That being said, our best food was by far in La Serena where Nichole, one of my friends from Tucson’s, family resides. They generously offered to host us for three nights on our way from Viña to San Pedro, and the stop turned out to be more than worthwhile. More than gracious, they went out of their way to serve us vegan versions of Chilean delights such as pastel de choclo, fresh bean soup, and sautéed veggie lasagna. Ricisimo! Makes me wonder why don’t we have more Chilean food in the US. On top of it, Nicole’s dad, who is an astronomer and pilot, took Jon, me and Nicole’s cousin, Christian, on a private flight in a Cessna 182 to view the local scenery from an advantaged position.

It is impossible to thank our many hosts enough for their generosity and for what they contribute to our travel experience and global education. As a small token of our appreciation, I have added a “Thanks!” column to the left-hand side of my blog. Check it out at:

A 17-hour overnight bus took us from La Serena to San Pedro, a small, but heavily touristed pueblo on the Northwestern edge of Chile. There we realized that not all Chileans are as patient with our gringo-ness as our friends in Santiago and La Serena. But we loved it all the same. Being in the desert was like home for me and the surrounding mountains like home for Jon. The town, however, was in many ways cooler than home.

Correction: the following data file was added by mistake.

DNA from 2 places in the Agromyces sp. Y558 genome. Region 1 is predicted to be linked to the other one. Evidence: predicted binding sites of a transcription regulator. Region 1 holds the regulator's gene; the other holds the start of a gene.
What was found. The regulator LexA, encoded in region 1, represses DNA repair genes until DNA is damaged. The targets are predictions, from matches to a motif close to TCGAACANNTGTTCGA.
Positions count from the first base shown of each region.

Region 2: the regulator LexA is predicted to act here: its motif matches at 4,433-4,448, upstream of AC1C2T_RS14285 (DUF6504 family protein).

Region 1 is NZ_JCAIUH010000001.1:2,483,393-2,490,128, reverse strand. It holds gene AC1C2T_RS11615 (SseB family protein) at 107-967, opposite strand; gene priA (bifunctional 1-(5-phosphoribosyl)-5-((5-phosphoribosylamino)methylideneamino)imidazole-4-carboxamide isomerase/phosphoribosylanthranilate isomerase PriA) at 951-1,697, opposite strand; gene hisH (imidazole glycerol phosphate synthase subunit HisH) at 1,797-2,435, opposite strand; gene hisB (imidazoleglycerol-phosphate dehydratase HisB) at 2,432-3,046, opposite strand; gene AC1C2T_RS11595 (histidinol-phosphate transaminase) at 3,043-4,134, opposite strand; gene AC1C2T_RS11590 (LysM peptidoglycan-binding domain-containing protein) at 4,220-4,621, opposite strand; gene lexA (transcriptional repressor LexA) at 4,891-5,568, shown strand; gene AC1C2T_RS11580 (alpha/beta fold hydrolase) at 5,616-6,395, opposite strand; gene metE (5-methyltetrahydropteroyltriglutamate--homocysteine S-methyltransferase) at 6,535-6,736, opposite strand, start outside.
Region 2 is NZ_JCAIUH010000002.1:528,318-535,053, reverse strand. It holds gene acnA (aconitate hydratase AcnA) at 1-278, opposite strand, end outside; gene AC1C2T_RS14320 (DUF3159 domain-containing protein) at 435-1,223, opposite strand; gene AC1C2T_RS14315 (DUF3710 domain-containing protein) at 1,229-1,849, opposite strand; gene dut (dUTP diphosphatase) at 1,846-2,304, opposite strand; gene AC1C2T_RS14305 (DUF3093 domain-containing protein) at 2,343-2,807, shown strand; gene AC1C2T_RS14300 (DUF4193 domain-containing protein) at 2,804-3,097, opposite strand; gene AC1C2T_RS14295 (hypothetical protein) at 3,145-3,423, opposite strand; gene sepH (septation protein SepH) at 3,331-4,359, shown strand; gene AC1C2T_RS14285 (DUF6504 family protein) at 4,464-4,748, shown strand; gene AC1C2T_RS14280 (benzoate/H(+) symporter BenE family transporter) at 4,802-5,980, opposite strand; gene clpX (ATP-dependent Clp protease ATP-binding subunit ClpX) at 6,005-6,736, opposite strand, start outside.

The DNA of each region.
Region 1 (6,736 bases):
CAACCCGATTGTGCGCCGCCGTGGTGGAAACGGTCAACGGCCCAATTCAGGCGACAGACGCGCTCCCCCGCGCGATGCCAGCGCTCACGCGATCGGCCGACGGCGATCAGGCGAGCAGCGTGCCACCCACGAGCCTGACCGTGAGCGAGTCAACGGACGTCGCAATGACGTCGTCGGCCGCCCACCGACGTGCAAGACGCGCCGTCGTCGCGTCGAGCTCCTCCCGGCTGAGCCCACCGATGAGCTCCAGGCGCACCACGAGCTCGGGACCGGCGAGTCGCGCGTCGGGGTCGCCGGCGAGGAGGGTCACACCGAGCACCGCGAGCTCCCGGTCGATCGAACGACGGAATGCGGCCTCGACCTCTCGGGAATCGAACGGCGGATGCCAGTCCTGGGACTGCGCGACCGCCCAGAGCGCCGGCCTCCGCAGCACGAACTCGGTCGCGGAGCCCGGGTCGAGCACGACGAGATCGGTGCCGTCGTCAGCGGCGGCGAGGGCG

Despite a huge influx of tourism in the last few years, San Pedro has managed to hang on to its all-adobe structures and dirt streets. Cars are rare and necessary only for travel outside the town as the pueblo encompasses maybe four square blocks. The highlight was stargazing at a French astronomer’s house a few kilometers outside of San Pedro. Nichole’s dad had told us that San Pedro is the world’s foremost location for astronomy due to its classification as the world’s driest desert (no clouds or rain). We were thankful for the insider advice.

Another great experience was sandboarding, which I found works much better with real snowboards, functional Velcro bindings and wax (my sandboarding experience in UAE was useless). After sandboarding, I managed to re-sprain my left ankle in The Valley of the Moon and had to take a few days off laying in bed with ice reading the book that Jon’s Kiwi friend from his Aconcagua summit gave us. It is the first book I have read for pleasure since my book sabbatical, which began right after I graduated from college. I was reminded about how much I like to read and also that my imagination may be a bit too overactive for Truman Capote’s In Cold Blood. I spent several nights up into the early hours analyzing the perfectly detailed psychology of the crime. Perhaps I should stick to Spanish-language children’s books.

We are now in Bolivia and it feels like our South American adventure has just begun. Cheap food, dirty buses, unpaved roads, cutting edge indigenous fashion and breathtaking scenery is key. We’ve been here four days and already I am in love with the experience. Jon calls Bolivia “the land of my dreams” since several scenes have evoked deep memories of past sleepful experiences.

More on Bolivia later. My hard drive is full and space (and time) must be made for photos. Look for Chile pics later this week or next at: